Converting an equirectangular image into another equirectangular imageWritten by Paul Bourke
The source code implementing the projections below is only available on request for a small fee. It includes a demo application and an invitation to convert an image of your choice to verify the code does what you seek. For more information please contact the author.
The following describes a utility to convert an equirectangular image into another equirectangular image. Why you might ask would one want to do that? There are at least 3 possible reasons.
The usage string for the utility, called sphere2sphere, is given below. It employs a straightforward super-sampling antialiasing to avoid the usual effects that can arise from discrete sampling. It functions internally by considering each pixel (and subpixels) in the output image and finding the best estimate of the new pixel value in the input image. As such the performance is related to the size of the output image and supersampling level, it does not depend on the size of the input image except for the image reading time.Usage string
Usage: sphere2sphere [options] sphericalimage Options -w n output image width, default = input image width -h n output image height, default = half image width -x n tilt angle (degrees), default: 0 -y n roll angle (degrees), default: 0 -z n pan angle (degrees), default: 0 -a n antialiasing level, default = 2 -f s output file name
Critical in any such process is the order in which the rotation operations are performed, transforming in the order of roll-tilt-pan will not in general give the same results than if the rotations were performed in a different sequence. This will become clear later in the example using a Ricoh 360 camera. When specifying the rotation on the command line, because the image mapping is performed in reverse (output to input) the rotations are applied in reverse order. So for example
sphere2sphere -x 20 -z 30 -y 40 imagename.jpg
will perform the rotations in the order roll (-y), followed by a pan (-x), and lastly tilting (-x). The coordinate axis has z pointing up, y pointing forward and x to the right, a right handed coordinate system.Example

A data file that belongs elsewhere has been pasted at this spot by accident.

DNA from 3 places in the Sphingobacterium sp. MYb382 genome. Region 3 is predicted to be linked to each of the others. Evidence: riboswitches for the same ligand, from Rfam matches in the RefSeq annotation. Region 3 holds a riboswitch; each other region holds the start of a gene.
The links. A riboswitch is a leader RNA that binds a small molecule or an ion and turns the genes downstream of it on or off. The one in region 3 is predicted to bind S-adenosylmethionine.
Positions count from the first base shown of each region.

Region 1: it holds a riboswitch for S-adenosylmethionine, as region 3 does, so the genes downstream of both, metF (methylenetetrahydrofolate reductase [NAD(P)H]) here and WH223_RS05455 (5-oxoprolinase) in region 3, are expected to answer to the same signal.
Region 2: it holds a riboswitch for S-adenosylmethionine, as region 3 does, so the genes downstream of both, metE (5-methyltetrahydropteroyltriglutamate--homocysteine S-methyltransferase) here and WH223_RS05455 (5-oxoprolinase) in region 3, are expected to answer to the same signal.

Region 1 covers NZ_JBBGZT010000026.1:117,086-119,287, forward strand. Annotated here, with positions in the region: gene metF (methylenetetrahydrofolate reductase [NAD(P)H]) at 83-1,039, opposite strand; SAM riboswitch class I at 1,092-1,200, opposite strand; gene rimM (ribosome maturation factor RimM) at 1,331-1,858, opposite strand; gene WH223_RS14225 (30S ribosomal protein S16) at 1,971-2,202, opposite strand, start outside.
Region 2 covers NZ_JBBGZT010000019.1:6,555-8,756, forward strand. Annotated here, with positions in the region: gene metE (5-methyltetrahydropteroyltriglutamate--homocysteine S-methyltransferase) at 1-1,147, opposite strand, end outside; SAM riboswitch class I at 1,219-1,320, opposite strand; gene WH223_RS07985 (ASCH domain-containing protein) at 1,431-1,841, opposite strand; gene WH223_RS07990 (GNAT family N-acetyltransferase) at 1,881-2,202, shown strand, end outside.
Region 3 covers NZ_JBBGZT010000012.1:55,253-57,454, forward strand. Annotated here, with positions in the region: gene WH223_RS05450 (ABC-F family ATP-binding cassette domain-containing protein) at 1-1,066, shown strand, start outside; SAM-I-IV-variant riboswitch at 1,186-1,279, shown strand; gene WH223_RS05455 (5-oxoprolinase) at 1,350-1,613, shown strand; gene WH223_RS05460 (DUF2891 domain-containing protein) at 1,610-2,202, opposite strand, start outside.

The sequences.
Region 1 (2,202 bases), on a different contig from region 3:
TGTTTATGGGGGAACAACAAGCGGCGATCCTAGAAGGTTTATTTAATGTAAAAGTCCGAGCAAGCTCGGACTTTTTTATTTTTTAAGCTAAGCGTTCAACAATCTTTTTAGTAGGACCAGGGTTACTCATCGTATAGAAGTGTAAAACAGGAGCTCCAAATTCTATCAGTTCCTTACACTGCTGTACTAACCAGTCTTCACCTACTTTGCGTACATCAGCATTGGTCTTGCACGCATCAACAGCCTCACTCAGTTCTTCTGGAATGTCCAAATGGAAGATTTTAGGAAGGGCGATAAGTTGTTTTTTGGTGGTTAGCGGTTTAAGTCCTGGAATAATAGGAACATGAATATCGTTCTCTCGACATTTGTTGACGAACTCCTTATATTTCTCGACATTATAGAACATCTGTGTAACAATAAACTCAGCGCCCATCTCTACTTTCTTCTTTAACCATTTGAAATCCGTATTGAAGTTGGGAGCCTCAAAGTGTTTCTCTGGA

The following image is captured using a Ricoh 360 camera "randomly" orientated.
In general if the rotations involve more than a single axis, for example a tilt which would cause the horizon to be curved, finding the correction angles would be very difficult. In this case the exif data stored in the image by this particular camera can be used to immediately level it. There are many ways of possibly extracting this information, one method is to use a tool such as "exiftool", this gives the following.
>exiftool boathouse.jpg | grep Pose Pose Heading Degrees : 60 Pose Pitch Degrees : -20 Pose Roll Degrees : -5
Running sphere2sphere as follows
sphere2sphere -z 60 -x -20 -y -5 boathouse.jpg
gives the following. Note that at the time of writing the axes and meaning of positive and negative angles has been set to correspond to the conventions used by this camera, others may vary.
A simpler example of reorientating an existing level equirectangular by rotation about up vector. Noting of course that this only applies to the presentation as a normal image, or perhaps as the initial view direction for the normal interactive viewing of such images.
Rotating by -60 degrees aligns the equirectangular image to the wool packing machine (yellow) and places the doors symmetrically about the center.
sphere2sphere -z -60 shearing.jpg
The Samsung dual fisheye 360 camera also stores the pitch and roll angles as exif data in the jpeg image. Note they don't bother with the "heading" since in reality with these image there is no "front". The axes and rotation angles are different to the Ricoh but readily supported by this utility.
>exiftool samsung.JPG | grep "Angle" Pitch Angle : 29.8 Roll Angle : -141.3